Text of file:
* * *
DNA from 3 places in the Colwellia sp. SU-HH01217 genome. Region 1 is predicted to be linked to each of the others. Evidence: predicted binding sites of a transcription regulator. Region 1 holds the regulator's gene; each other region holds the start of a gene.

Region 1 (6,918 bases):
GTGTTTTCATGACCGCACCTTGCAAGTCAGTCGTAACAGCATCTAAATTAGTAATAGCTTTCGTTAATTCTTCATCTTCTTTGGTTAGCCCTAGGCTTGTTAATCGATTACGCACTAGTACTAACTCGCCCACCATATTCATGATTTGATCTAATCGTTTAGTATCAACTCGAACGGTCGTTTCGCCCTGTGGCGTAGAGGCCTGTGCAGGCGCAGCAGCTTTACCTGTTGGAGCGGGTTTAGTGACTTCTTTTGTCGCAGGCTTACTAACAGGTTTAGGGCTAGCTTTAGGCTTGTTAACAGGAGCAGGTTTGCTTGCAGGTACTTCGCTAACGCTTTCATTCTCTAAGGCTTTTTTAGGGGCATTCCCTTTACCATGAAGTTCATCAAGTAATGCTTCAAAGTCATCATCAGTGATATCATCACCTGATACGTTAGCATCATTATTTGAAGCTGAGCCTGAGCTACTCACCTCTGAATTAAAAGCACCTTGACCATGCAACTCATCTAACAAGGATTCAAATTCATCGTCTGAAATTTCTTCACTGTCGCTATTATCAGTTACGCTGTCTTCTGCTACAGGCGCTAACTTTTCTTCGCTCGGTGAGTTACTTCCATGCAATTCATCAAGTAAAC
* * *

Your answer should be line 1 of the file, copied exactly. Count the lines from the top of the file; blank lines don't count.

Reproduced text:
DNA from 3 places in the Colwellia sp. SU-HH01217 genome. Region 1 is predicted to be linked to each of the others. Evidence: predicted binding sites of a transcription regulator. Region 1 holds the regulator's gene; each other region holds the start of a gene.